You are young, and you want to see the world, but *sigh* you don’t have a lot of money. Unfortunately, in Tough Guy’s eye, you don’t look like an ambitious young traveler, but more like an illegal immigrant in the making. 🤣

We highly recommend you to bring along some supporting documents, especially copies of those you submitted when applying for a visa. In countries that do not require tourists to apply for visas beforehand, you may bring a letter which verifies you’re currently employed, and a statement of your bank account balance. Have ready alternative sources of funds, such as a credit card which bears your name as the cardholder. Cash is always king, and you’ll be surprised that credit card facilities may not be as widely available in First World countries as you think, especially if you venture off to the countryside. So make sure you don’t underestimate your expenses and bring some extra bills, just in case. Remember to keep them safe. 


4. Check the food or meds you can bring along

Every now and then, we chance upon the classic story of a Malaysian attempting to bring packets of Milo into a First World country. In said person’s defense, Milo made in Malaysia is one of its kind (we wholeheartedly agree, too) but to Tough Guy in some countries, packets of Milo are perceived as contraband. The story ending? Her Milo packets were confiscated, but what’s worse than Tough Guy’s snide remark which followed, “Milo is available in our country too” (never mind if we said ours is one of its kind).

While some officers wouldn’t even bat their eyelids when you pack sambal into your suitcase, we’d advise you to check what you can and can’t bring into the country via the official immigration website of the country you’re visiting. Certain foods, especially food containing animal products, and fresh fruits are generally a no-no.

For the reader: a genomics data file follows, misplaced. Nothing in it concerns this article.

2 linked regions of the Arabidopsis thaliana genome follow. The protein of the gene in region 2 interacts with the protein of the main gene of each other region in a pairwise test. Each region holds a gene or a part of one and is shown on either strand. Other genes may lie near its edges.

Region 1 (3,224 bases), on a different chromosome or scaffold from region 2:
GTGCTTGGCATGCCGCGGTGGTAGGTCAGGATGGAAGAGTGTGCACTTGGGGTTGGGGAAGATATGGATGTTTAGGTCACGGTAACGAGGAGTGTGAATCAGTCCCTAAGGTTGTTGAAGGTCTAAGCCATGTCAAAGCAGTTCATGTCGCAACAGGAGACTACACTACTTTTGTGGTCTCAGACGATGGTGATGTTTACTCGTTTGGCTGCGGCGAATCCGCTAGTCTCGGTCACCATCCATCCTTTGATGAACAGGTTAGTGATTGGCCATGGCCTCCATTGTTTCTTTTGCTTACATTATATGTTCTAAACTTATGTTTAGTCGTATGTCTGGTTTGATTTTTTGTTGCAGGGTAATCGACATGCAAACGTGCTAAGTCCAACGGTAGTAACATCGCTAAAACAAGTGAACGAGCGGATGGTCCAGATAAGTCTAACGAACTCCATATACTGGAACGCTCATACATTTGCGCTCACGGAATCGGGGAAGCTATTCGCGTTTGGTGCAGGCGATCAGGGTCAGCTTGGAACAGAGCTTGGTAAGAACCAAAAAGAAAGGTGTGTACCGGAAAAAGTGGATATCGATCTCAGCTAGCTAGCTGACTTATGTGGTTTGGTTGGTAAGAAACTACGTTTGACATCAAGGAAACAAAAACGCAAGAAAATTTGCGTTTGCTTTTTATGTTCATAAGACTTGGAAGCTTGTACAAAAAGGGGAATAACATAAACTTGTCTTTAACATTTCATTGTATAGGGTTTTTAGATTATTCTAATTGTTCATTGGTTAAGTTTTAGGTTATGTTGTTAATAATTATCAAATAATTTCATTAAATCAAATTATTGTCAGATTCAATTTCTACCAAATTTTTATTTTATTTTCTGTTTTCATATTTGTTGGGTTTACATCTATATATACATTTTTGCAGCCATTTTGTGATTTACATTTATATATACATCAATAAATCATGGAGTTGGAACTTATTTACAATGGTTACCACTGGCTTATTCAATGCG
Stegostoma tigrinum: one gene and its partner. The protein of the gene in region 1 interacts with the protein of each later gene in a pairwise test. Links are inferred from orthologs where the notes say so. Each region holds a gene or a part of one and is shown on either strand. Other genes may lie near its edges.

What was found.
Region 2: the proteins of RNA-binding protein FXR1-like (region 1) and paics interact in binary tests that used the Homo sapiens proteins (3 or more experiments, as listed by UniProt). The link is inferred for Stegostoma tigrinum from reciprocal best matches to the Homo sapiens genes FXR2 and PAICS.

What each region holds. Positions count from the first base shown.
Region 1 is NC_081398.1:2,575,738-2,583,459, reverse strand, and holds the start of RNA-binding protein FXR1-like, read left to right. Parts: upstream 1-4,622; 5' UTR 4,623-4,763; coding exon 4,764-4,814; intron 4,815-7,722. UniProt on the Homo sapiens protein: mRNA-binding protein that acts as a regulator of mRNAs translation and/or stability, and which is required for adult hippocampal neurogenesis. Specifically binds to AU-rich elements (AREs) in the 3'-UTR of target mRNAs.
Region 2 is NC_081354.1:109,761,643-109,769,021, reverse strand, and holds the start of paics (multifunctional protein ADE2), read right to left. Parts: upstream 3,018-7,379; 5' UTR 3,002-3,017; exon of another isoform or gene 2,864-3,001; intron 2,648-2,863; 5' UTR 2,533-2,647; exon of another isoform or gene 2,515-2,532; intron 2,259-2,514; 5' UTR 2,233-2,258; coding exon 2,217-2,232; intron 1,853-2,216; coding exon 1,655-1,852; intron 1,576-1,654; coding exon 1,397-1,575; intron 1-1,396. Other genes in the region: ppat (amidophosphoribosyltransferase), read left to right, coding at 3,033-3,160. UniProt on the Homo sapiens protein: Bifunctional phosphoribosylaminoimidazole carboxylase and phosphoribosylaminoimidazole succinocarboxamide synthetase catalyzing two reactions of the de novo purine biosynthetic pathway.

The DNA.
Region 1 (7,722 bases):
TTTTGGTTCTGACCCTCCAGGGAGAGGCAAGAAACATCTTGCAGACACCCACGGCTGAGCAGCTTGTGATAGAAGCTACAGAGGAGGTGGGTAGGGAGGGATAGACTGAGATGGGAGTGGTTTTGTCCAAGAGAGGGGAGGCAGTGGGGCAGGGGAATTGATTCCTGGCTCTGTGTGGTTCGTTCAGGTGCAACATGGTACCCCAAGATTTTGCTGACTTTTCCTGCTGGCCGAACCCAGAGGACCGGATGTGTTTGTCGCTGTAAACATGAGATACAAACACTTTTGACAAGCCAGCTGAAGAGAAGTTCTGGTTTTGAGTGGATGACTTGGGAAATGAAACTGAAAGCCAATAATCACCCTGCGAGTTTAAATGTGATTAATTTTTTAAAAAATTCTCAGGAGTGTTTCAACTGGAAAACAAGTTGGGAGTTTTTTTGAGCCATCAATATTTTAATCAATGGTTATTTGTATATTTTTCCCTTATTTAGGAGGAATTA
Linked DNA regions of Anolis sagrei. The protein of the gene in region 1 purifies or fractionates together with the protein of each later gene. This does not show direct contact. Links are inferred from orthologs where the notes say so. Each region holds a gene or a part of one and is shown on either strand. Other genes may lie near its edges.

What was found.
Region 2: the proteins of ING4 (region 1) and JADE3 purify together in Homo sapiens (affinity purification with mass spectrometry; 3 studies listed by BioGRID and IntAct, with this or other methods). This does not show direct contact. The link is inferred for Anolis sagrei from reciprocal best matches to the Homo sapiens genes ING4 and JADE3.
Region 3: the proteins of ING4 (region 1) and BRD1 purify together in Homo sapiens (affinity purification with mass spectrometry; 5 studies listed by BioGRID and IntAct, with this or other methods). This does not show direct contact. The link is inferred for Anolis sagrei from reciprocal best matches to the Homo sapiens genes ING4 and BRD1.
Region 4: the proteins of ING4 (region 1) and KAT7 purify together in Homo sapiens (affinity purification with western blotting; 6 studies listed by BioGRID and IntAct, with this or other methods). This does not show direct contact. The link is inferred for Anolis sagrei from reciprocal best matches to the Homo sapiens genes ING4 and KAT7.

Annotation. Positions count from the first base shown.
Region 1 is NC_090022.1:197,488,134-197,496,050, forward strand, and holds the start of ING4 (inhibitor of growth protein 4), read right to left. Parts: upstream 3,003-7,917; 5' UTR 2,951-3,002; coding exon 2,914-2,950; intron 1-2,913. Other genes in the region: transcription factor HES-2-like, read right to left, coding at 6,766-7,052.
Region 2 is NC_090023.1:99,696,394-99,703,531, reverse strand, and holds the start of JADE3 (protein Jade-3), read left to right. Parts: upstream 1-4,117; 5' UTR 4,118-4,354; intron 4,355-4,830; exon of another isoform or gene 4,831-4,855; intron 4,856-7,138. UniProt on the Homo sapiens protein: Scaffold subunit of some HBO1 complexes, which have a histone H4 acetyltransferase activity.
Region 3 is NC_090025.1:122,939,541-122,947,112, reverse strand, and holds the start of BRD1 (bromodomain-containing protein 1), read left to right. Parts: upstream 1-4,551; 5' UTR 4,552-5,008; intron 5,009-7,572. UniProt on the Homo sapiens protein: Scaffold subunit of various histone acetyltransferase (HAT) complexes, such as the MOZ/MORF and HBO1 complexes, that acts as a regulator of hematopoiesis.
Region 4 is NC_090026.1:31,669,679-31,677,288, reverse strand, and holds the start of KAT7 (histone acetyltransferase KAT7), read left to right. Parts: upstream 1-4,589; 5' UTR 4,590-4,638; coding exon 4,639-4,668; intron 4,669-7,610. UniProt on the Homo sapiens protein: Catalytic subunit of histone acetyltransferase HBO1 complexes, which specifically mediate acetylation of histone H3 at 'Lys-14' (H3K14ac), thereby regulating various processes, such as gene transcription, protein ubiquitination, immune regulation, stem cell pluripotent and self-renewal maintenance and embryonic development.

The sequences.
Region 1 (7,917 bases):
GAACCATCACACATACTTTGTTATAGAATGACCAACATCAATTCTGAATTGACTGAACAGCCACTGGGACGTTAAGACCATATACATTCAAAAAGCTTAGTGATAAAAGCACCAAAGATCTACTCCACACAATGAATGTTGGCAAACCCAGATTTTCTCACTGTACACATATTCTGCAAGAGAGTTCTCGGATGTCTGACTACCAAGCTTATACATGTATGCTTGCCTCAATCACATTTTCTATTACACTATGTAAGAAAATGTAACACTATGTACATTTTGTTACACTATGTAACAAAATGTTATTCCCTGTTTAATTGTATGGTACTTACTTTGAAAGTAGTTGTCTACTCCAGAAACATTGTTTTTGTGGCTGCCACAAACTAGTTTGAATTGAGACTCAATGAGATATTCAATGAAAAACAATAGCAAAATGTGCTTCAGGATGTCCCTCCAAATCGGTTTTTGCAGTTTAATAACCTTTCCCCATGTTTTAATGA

A similar rule applies to medications. While over-the-counter medications are generally okay for personal use, be mindful that some medication may contain banned substances in certain countries. It’s best to bring along your doctor’s prescription, and not bring more than 30 days’ use of the medications.


5. Keep your liquids in transparent bottles

In First World countries’ busy airports, getting all clearance before boarding the flight may take up to three hours. The last thing you want is to let questions on the toiletries in your carry-on suitcase hold you back and be the reason you miss your flight. 

Standard practice for items in carry-on luggage requires all liquids (which includes drinks, creams, perfumes, sprays, gel, and toothpaste) to be in containers of 100ml. Containers larger than 100ml in size will not be accepted although they are only partially filled. In Europe, standard checks at some airports would also require you to declare the toiletries and cosmetics in your hand-carry luggage, by putting all of them in a transparent re-sealable plastic bag. 

It’s important for Tough Guy to see what kind of liquids you are bringing. We have even heard of stories of people who were asked to drink water in their bottles to make sure it’s what’s been declared! Now you know, Tough Guy means serious business.

Now that you’ve read this list, you’ll never have to be pulled aside for looking less like what you’re set out to do — travel the world with a curious mind and an open heart.

Don’t let these horror stories hold you back from traveling the world. Book your travels on Traveloka, take caution of our advice, and you’re good to go!